Perseverance, the last sample on Jezero

Perseverance rover has extracted the last sample related to scientific investigation in the Jezero crater on the planet Mars
This image shows the rocky outcrop that the Perseverance science team calls “Berea” after the NASA Mars rover extracted a rock core (on the right) and abraded a circular area (on the left). Credit: NASA

The NASA rover Perseverance has drilled its sixteenth sample. Extracted from an interesting rock, it marks the beginning of its latest mission, which sees it exploring the top of the delta of an ancient river.

The newly collected sample, the size of a piece of chalk, is safely hidden in the storage compartment of the Perseverance rover, as announced by NASA on Friday, March 31st in an article (ref.). It was extracted from a rock that could plausibly host evidence of ancient microbial life on Mars, said members of the mission team.

Perseverance’s Mission

Perseverance, the size of a car, has been collecting samples and searching for signs of life on Mars. Since landing inside the Jezero crater of the Red Planet in February 2021, rover has explored various terrains as planned in the scientific campaigns. Its latest mission has brought the six-wheeled robot to the top of the ancient delta of the Jezero river.

On March 30th, Perseverance’s 749th Martian day on the Red Planet, the rover used the drill at the end of its 2-meter-long robotic arm to make a hole in a rock nicknamed “Berea”. Within 30 minutes, the rover had a cylindrical fragment of Martian rock stored in one of its 43 titanium sample tubes. To date, the rover has collected 19 of the planned 38 samples (ref.), 16 of which have been collected by drilling Martian rocks.

Scientists believe that the recently sampled Berea rock may have formed when an ancient river transported its constituent elements, various sediments and minerals that make up the rock, downstream of Jezero outside the crater.

The latest sample aboard Perseverance is an exciting victory for scientists. The Berea rock is rich in carbonate minerals, which can be created as a byproduct of life (ref.). “If the biological signatures were present in this part of the Jezero crater, a rock like this that could well guard their secrets” said Katie Morgan, deputy project scientist for Perseverance at NASA’s Jet Propulsion Laboratory (JPL) in California.

The Perseverance rover collects the rock sample from an outcrop that the scientific team calls “Berea” using a drilling bit at the end of its robotic arm. Credit: NASA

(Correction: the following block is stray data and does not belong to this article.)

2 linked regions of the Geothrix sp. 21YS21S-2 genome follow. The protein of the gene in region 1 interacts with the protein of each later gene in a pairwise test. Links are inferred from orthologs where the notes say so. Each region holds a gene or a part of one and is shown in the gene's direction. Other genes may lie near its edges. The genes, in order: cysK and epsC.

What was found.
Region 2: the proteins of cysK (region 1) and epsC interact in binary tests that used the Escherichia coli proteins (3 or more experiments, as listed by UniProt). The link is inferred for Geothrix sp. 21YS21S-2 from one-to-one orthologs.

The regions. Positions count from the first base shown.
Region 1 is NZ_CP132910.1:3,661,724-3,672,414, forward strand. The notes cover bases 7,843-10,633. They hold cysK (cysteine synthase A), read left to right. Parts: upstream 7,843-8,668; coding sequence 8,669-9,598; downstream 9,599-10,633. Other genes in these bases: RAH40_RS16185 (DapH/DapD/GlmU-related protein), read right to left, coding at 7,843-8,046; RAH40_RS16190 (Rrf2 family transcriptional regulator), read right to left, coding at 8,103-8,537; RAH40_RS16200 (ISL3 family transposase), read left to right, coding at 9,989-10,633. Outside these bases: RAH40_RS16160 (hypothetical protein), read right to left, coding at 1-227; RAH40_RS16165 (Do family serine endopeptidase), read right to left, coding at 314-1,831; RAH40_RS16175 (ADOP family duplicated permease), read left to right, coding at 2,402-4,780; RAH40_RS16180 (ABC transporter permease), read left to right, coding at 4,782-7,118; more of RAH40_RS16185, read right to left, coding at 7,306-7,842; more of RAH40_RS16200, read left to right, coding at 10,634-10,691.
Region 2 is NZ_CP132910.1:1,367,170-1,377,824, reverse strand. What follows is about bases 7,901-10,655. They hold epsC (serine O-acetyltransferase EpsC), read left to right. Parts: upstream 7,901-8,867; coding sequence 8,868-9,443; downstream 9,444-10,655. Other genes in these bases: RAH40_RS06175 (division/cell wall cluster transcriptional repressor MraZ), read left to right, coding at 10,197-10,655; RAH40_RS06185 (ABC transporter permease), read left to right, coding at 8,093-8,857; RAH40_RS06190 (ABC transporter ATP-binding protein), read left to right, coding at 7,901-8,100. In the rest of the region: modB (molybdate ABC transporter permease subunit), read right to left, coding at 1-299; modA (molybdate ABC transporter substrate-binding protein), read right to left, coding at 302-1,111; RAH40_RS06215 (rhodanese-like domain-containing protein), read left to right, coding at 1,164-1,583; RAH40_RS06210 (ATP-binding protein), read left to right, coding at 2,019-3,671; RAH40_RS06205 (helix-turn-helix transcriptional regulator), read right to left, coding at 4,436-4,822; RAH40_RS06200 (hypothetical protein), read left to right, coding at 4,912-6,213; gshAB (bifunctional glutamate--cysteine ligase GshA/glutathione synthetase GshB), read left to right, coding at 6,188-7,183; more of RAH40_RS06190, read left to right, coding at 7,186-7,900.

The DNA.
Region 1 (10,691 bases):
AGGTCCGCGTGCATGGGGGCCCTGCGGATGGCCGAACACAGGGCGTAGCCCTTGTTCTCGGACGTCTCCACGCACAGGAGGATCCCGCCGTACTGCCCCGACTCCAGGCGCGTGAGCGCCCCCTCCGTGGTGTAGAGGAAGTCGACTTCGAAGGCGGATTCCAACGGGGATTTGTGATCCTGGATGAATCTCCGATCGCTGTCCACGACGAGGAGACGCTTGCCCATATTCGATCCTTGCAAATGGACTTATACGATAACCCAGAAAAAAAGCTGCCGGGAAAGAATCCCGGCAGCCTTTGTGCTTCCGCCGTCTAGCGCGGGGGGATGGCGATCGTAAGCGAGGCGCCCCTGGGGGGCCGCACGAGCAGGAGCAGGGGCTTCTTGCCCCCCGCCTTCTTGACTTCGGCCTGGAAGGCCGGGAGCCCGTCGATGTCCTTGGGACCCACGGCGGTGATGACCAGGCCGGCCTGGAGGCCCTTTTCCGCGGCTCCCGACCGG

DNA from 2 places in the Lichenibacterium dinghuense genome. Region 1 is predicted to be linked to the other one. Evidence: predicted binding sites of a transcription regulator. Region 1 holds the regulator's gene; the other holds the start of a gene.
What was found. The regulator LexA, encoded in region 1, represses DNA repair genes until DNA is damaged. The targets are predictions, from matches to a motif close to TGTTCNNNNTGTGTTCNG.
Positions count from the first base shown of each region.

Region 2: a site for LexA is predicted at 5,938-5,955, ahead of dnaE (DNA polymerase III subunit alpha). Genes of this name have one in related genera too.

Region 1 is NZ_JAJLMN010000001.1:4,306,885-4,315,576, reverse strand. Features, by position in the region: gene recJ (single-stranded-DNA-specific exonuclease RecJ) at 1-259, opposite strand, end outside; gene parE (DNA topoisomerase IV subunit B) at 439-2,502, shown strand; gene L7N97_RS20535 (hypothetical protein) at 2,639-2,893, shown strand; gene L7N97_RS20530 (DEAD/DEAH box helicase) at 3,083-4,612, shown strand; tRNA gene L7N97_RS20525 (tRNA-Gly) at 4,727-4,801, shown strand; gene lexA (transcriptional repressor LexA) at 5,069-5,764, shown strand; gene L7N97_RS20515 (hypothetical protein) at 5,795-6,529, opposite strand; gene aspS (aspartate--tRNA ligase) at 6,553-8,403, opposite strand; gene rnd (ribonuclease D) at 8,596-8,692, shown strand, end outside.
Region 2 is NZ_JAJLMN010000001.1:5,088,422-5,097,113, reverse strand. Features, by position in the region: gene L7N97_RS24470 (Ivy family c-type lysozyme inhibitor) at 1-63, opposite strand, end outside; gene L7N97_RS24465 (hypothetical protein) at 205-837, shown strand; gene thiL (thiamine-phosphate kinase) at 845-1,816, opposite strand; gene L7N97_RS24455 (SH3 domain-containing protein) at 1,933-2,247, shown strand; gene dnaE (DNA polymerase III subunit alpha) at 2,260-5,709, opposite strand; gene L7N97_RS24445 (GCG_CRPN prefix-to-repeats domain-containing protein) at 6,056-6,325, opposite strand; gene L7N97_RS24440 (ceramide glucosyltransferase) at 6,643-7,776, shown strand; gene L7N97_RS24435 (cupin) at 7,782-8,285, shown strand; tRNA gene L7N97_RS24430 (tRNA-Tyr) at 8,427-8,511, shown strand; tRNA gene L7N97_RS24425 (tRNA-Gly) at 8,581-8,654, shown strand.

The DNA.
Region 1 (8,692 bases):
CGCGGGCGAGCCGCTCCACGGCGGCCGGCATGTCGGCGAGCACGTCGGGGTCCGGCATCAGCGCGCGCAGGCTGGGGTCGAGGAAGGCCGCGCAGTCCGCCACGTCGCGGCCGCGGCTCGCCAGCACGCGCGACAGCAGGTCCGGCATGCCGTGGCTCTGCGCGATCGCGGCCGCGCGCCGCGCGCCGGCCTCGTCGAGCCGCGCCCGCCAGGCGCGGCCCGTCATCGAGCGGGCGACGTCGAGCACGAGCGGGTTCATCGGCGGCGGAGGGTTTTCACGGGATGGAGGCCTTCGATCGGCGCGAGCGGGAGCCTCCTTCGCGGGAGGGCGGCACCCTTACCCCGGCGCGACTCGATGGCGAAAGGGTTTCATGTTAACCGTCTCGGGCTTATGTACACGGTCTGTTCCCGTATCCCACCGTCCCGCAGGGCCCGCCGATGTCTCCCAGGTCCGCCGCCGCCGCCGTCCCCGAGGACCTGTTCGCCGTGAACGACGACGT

Analysis of carbonate minerals

Carbonate rocks materialize when carbon dioxide and water react with the minerals usually present in volcanic rocks, such as calcium and iron. The fact that the Berea rock is rich in carbonates could confirm that rivers flowed on the Martian surface 3.5 billion years ago. Additionally, these bodies of water could have hosted life, whose evidence scientists hope to find in the samples just collected by the rover on Mars.

On Earth, details of the evolution of ancient microbial life are protected for billions of years in the form of fossils rich in carbonates. Shells, for example, are made of calcium carbonate, which helps them become hard enough to resist until today. These structures become guardians of information about ancient life. They often change in size and thickness in response to the growth of animals living inside them, as well as to the temperatures of the surrounding environment. In this way, the history of these life forms is stored in the intricate patterns of the shells.

Similarly, Perseverance scientists hope to reveal valuable information about Mars’ past. Did life exist on the Red Planet? How and why did Mars’ environment change over time? Answers to these questions will come from studying the samples stored in the rover in detail. This work will mainly be done on Earth. If everything goes according to plan, a joint NASA-ESA mission, Mars Sample Return, will transport the samples collected by Perseverance to our planet in 2033.

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